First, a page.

This is why I like to describe Pacifism21 as a pillar. The goal is to lay down the empirical evidence and logical analogies necessary to demonstrate that a reasonable hope for world peace on planet Earth is not crazy or delusional or dangerously naive. Once the scaly crust of negativity and fatalistic pessimism ceases to surround the word “pacifism”, I believe the appeal of the word will be evident to all.
Like a pillar, this is a construction designed to be built only once, and in the sturdiest fashion possible. Like a pillar, once it is built it will have only one job: to stand proudly as evidence of itself.
This is the dream I’m working towards with Pacifism21. Can I pull this off and make it work? Well, as your humble webmaster — I think I’m a pretty good philosopher and a pretty good writer, but I know I’m a damn good web developer — I would be lying if I didn’t admit to feeling daunted by the ambition of the task I am setting forth for myself here. It helps for me to stand upon the work of others; my UX design for Pacifism21.org will be thoroughly original, but the philosophical framework I will be constructing is happily something better than original. I am proud to be building upon the work of several greats.
These include the well-known pacifist activists and writers of the modern era, each of whom will get plenty of direct attention on the site: Martin Luther King, Mahatma Gandhi, Dorothy Day, Leo Tolstoy, Henry David Thoreau. On a more abstract plane, I’ll be building upon the work of Carl Jung, William James and Ludwig Wittgenstein. Swinging towards pop culture (which, admittedly, is where everything really begins with me), I’ll also proudly bask in the past or present creative inspiration of folks like John Lennon, Yoko Ono, Allen Ginsberg, Gary Snyder, W. S. Merwin, Abbie Hoffman, Nicholson Baker.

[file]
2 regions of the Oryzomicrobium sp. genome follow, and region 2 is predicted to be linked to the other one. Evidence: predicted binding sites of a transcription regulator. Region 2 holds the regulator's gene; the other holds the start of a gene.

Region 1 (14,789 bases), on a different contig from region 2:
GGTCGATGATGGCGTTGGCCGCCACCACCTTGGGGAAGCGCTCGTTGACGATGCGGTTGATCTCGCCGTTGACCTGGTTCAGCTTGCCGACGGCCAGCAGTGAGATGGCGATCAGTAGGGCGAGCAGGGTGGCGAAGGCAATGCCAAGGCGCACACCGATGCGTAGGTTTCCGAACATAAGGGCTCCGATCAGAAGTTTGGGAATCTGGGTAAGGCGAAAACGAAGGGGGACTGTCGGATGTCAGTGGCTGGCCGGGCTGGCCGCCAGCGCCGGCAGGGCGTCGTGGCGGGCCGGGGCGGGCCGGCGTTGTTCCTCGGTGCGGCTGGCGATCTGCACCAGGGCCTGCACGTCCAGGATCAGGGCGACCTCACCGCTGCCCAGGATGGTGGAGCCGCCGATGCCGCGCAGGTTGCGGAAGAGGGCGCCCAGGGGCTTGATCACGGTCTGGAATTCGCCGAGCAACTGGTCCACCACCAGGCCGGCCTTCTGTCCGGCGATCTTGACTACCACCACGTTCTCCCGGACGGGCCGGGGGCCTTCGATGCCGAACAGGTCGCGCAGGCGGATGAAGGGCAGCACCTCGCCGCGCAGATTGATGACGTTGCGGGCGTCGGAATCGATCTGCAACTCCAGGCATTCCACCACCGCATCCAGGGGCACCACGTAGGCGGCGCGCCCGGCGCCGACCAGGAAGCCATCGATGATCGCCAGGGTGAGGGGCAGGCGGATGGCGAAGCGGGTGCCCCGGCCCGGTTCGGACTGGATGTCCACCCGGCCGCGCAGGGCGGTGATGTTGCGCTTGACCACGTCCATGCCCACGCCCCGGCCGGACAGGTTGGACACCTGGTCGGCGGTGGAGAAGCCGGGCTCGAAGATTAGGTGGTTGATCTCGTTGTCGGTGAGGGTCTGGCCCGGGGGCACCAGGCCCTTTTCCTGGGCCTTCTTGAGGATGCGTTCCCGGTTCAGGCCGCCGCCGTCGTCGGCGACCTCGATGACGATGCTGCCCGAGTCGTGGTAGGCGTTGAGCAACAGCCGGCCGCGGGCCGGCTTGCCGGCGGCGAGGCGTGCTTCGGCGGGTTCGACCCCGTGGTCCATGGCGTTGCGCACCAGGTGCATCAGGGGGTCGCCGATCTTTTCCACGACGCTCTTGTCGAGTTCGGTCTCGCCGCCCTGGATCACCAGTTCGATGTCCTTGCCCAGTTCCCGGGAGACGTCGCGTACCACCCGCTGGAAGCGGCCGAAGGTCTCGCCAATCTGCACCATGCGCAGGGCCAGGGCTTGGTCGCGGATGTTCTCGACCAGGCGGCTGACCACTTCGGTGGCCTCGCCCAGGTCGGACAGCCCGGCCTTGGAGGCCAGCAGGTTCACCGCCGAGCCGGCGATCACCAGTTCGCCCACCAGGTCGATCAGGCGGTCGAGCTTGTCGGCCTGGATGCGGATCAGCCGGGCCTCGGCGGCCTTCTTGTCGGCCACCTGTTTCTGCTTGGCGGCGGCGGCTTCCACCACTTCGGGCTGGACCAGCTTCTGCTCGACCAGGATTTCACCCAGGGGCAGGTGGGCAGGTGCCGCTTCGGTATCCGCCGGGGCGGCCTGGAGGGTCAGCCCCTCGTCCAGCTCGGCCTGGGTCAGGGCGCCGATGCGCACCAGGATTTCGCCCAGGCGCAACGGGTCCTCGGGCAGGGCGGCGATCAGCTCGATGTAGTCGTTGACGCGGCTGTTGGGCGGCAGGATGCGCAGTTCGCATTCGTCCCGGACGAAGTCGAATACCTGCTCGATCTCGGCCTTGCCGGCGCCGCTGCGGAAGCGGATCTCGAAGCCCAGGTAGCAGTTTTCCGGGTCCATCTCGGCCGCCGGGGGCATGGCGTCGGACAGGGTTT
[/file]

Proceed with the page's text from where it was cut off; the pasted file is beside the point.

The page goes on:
Finally, on a more ancient and openly spiritual plane, of course I’ll be building upon the pillars laid down by the two most famous pacifists of all time: Jesus of Nazareth and Siddhartha Guatama. Can’t do much in the pacifist field without these two, and why would anyone want to?
I’ve been describing this project in first person because it has been my own private dream for many years. (Indeed, this builds upon many previous projects I’ve presented here on Litkicks, from the old Poetry and Politics message board to October Earth to Philosophy Weekend). But I’ll never be able to make this work as a solo act, and it’s good news that an informal team of excellent advisors and helpers and writers and video artists and participants has formed around this project. I hope I’ll soon be saying “we” instead of “me” when I talk about Pacifism21.
This is the first Literary Kicks blog post of November 2015, and I think November is going to be a very, very busy month around here. Some of my friends will be doing NaNoWriMo this November; Litkicks will be doing NaArgWriMo. I’ll be using Literary Kicks as a sounding board and workspace for Pacifism21, and will be more active here than usual for this reason. I eagerly welcome your participation in this intellectual experiment, and more crucially, I welcome your donation.
I’ve been in the habit of writing one blog post a week, but the pace will have to increase this month. I’m hoping to follow today’s update with another one in just a day or two in which I will present the actual structure of the fractal pillar I am trying to build, and lay out the sections and features of the site that’s about to launch. Your feedback is always welcome, and your original ideas and suggestions are too.
(Image of an imaginary fractal pillar by Oxnot, found at DeviantArt)